FARMERS have been left without farm or pension by last week’s suspension of the early retirement scheme, according to the Agricultural Consultants Association (ACA).
There are disastrous results also for farmers who entered into irreversible land transactions required by the terms of the Installation Aid Scheme, said ACA president, Bréian Carroll.
“Both of these schemes required stamped legal documents, and there is invariably a time lag between the drawing up of leases, deeds of transfer and the availability of stamped documents. The Budget decision has caught these individuals between the stages.”
He said valid applications could not be made for either scheme until actions were taken such as transferring land, or establishing a farming activity prior to application.
Such irreversible decisions were taken with the legitimate expectation that installation aid and early retirement pensions would be available, and the consultants recommend that farmers who have entered into such actions be catered for.
“To deny such farmers their entitlement to either scheme would be to deny natural justice. In fact it is contrary to well established European law,” he said.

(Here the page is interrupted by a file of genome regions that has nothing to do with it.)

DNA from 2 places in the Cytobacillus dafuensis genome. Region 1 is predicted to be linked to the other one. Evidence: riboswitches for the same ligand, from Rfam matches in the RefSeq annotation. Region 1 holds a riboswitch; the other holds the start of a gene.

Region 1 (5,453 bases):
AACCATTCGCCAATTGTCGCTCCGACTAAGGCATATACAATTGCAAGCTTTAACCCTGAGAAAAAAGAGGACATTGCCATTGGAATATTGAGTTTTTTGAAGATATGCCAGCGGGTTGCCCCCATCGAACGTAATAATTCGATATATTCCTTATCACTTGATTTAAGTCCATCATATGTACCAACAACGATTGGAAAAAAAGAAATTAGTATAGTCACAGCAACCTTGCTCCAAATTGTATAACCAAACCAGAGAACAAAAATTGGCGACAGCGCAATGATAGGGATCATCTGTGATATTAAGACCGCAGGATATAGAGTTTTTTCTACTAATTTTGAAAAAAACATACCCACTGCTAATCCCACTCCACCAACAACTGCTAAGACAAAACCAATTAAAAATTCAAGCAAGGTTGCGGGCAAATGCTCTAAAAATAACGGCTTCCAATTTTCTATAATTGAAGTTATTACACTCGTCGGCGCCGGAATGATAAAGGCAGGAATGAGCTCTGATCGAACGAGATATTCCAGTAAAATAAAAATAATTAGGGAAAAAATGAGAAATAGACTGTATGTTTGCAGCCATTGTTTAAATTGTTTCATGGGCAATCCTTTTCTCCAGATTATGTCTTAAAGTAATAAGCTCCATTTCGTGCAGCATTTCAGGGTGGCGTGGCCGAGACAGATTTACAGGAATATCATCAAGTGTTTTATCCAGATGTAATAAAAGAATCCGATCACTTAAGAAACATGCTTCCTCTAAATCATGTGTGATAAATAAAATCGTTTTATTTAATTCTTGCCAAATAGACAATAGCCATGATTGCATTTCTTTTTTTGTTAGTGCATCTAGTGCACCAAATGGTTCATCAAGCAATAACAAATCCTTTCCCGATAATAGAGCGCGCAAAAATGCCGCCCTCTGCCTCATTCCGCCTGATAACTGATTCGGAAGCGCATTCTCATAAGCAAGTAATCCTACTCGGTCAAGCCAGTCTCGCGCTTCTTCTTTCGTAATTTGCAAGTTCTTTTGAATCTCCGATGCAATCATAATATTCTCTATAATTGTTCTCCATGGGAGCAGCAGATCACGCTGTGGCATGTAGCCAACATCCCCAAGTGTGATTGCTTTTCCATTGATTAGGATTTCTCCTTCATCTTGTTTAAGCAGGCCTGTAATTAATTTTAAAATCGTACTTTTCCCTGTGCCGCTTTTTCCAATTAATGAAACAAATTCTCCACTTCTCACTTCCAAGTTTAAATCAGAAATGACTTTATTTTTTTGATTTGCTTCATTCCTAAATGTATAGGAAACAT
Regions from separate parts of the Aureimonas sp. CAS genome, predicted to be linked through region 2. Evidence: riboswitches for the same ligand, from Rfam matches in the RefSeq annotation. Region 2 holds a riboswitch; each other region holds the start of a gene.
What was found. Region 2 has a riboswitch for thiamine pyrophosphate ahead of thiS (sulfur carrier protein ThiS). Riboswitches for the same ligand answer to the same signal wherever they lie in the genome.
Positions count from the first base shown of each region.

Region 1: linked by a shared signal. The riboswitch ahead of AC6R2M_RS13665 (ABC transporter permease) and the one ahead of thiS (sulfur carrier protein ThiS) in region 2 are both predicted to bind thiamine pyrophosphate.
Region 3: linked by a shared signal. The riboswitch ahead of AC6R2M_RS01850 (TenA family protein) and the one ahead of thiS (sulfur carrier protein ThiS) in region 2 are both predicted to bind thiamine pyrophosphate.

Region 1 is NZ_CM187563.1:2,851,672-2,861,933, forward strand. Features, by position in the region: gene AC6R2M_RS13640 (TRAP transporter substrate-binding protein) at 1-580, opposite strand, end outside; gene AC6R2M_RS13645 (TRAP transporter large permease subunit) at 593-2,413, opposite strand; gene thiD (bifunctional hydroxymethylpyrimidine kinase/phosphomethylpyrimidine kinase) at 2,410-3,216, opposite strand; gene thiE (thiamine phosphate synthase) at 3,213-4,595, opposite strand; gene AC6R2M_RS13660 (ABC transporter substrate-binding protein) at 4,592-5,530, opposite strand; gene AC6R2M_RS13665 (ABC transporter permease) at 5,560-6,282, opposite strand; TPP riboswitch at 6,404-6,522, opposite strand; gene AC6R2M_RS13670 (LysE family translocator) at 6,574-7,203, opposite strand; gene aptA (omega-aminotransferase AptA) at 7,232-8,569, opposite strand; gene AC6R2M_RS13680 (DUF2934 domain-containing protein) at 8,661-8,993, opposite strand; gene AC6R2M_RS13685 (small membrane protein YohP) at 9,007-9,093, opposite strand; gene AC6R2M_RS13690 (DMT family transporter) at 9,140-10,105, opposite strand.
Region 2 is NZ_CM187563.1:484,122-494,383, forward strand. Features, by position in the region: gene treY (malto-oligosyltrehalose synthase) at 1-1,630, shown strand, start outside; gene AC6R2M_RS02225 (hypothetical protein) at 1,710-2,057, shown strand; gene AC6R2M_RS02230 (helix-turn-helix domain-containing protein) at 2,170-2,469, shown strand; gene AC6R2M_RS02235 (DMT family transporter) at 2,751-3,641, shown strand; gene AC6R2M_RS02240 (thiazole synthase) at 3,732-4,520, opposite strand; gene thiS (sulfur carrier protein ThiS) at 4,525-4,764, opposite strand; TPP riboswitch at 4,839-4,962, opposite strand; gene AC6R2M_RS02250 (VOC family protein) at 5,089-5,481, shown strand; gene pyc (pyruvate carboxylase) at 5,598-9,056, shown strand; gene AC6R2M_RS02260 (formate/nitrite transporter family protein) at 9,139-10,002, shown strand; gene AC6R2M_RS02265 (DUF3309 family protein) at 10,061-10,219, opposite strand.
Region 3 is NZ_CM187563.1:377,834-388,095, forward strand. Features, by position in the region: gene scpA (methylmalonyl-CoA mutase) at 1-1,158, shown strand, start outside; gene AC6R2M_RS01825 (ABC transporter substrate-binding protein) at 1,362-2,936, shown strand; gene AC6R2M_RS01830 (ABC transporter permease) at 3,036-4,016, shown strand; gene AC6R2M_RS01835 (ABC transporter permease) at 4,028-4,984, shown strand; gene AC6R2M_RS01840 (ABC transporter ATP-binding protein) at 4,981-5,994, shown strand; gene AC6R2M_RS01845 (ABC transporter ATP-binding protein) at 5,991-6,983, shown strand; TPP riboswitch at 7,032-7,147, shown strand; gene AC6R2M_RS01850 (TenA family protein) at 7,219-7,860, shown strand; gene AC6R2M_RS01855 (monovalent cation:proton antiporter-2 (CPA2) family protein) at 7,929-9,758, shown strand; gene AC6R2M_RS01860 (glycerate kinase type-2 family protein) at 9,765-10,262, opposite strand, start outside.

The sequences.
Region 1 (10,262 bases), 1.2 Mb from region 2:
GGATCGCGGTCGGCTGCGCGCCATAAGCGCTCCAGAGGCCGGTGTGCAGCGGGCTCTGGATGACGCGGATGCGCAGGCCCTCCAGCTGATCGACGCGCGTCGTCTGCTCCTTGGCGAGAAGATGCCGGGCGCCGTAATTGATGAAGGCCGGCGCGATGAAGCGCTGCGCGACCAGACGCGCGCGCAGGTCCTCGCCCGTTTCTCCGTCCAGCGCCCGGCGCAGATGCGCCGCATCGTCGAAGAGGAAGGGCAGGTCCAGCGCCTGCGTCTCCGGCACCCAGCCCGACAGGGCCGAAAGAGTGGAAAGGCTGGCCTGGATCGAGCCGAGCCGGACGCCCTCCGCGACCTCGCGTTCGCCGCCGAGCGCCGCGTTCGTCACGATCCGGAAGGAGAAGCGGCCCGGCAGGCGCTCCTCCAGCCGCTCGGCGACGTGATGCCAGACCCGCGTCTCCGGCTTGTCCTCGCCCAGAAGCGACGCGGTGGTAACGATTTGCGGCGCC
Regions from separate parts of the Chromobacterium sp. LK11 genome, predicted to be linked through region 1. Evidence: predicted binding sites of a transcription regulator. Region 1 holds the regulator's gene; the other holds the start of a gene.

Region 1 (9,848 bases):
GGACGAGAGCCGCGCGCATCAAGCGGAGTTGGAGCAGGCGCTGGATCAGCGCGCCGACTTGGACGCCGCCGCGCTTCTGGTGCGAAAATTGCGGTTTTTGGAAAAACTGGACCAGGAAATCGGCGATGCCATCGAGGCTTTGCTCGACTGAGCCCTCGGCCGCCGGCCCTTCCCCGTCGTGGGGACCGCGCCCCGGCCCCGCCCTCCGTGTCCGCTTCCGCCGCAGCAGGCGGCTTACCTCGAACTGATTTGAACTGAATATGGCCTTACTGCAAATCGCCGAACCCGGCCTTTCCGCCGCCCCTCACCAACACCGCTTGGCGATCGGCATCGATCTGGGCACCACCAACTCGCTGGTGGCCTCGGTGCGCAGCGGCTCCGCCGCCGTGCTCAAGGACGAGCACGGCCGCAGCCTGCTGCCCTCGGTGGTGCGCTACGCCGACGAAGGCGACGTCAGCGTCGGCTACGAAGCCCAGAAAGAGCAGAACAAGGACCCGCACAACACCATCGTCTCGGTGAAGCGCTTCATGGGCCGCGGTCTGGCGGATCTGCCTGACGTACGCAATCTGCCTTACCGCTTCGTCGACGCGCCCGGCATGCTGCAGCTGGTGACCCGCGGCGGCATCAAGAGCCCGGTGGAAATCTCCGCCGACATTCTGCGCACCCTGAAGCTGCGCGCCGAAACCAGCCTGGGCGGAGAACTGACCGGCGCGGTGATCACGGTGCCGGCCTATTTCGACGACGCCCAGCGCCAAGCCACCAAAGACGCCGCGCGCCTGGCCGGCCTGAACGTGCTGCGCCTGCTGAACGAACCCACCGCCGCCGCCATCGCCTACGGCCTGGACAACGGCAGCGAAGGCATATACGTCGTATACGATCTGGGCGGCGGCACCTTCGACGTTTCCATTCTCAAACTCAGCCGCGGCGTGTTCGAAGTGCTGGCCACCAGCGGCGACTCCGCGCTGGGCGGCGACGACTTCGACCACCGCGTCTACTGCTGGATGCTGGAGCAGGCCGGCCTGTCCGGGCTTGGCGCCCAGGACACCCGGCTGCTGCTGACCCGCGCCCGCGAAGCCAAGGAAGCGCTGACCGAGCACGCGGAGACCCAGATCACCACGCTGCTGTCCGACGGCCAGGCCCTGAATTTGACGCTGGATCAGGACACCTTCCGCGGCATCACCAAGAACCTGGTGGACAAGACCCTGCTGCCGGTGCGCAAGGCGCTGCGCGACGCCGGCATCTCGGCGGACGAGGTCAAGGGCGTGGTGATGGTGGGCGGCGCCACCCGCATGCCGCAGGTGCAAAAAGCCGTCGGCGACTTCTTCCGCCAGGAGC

A delegation from Macra na Feirme will meet Agriculture Minister Brendan Smith this week to seek the reopening of the schemes, which were suspended last week by the minister, who provided with €56.7 million in the 2009 estimates for his department to allow current commitments to be met.
Macra president Catherine Buckley said Macra has been liaising with countless young farmers affected by the suspension, who feel the Government is turning its back on young farmers.
In north Kerry alone, 23 young farmers have qualified for their FETAC certificate, but will not be given their grant because of the closure of the installation Scheme, said the Sinn Féin spokesperson on agriculture, Martin Ferris TD.
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